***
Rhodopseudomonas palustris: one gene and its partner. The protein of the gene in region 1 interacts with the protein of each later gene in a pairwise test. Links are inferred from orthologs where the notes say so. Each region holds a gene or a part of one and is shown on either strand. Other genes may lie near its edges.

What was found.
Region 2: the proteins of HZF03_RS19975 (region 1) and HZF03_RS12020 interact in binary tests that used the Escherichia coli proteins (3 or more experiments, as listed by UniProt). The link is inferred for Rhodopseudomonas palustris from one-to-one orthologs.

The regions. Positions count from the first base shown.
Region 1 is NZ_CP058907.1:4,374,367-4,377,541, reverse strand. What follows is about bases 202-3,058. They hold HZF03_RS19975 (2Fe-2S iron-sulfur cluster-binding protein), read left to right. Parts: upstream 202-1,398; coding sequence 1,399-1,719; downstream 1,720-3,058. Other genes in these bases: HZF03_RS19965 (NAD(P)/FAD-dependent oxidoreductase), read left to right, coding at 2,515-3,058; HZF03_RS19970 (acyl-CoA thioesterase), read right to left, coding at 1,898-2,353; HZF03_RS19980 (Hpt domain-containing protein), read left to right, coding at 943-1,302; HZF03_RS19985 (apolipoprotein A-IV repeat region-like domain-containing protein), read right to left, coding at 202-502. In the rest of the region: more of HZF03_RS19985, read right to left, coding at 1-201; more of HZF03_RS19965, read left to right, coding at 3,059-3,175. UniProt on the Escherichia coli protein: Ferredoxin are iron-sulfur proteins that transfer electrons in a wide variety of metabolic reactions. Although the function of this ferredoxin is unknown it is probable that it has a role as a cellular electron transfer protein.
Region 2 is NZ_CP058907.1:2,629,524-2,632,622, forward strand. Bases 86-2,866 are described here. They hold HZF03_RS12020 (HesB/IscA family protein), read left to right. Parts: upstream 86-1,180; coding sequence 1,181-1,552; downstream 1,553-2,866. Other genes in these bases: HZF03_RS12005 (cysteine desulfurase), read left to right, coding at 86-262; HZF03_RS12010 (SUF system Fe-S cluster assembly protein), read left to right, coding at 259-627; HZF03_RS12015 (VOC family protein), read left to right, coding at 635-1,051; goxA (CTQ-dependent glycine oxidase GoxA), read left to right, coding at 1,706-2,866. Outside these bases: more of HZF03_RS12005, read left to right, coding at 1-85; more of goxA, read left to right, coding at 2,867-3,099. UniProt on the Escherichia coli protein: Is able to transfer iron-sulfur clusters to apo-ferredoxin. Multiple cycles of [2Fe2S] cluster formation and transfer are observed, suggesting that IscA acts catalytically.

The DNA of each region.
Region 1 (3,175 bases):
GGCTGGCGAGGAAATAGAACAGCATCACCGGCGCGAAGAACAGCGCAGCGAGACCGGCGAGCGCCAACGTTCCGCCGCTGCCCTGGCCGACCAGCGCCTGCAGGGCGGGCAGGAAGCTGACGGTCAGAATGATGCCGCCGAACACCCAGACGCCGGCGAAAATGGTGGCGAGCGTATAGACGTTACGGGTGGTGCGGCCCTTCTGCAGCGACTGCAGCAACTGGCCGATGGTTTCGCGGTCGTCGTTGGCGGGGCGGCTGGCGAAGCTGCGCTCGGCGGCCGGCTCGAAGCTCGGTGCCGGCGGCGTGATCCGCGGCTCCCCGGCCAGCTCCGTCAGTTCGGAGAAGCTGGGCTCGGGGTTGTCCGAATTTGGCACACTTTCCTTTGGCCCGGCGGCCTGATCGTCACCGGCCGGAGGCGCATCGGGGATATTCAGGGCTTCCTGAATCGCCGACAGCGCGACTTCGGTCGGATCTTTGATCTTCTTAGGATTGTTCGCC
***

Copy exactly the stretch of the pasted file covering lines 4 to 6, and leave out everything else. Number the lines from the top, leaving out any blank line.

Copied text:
The regions. Positions count from the first base shown.
Region 1 is NZ_CP058907.1:4,374,367-4,377,541, reverse strand. What follows is about bases 202-3,058. They hold HZF03_RS19975 (2Fe-2S iron-sulfur cluster-binding protein), read left to right. Parts: upstream 202-1,398; coding sequence 1,399-1,719; downstream 1,720-3,058. Other genes in these bases: HZF03_RS19965 (NAD(P)/FAD-dependent oxidoreductase), read left to right, coding at 2,515-3,058; HZF03_RS19970 (acyl-CoA thioesterase), read right to left, coding at 1,898-2,353; HZF03_RS19980 (Hpt domain-containing protein), read left to right, coding at 943-1,302; HZF03_RS19985 (apolipoprotein A-IV repeat region-like domain-containing protein), read right to left, coding at 202-502. In the rest of the region: more of HZF03_RS19985, read right to left, coding at 1-201; more of HZF03_RS19965, read left to right, coding at 3,059-3,175. UniProt on the Escherichia coli protein: Ferredoxin are iron-sulfur proteins that transfer electrons in a wide variety of metabolic reactions. Although the function of this ferredoxin is unknown it is probable that it has a role as a cellular electron transfer protein.
Region 2 is NZ_CP058907.1:2,629,524-2,632,622, forward strand. Bases 86-2,866 are described here. They hold HZF03_RS12020 (HesB/IscA family protein), read left to right. Parts: upstream 86-1,180; coding sequence 1,181-1,552; downstream 1,553-2,866. Other genes in these bases: HZF03_RS12005 (cysteine desulfurase), read left to right, coding at 86-262; HZF03_RS12010 (SUF system Fe-S cluster assembly protein), read left to right, coding at 259-627; HZF03_RS12015 (VOC family protein), read left to right, coding at 635-1,051; goxA (CTQ-dependent glycine oxidase GoxA), read left to right, coding at 1,706-2,866. Outside these bases: more of HZF03_RS12005, read left to right, coding at 1-85; more of goxA, read left to right, coding at 2,867-3,099. UniProt on the Escherichia coli protein: Is able to transfer iron-sulfur clusters to apo-ferredoxin. Multiple cycles of [2Fe2S] cluster formation and transfer are observed, suggesting that IscA acts catalytically.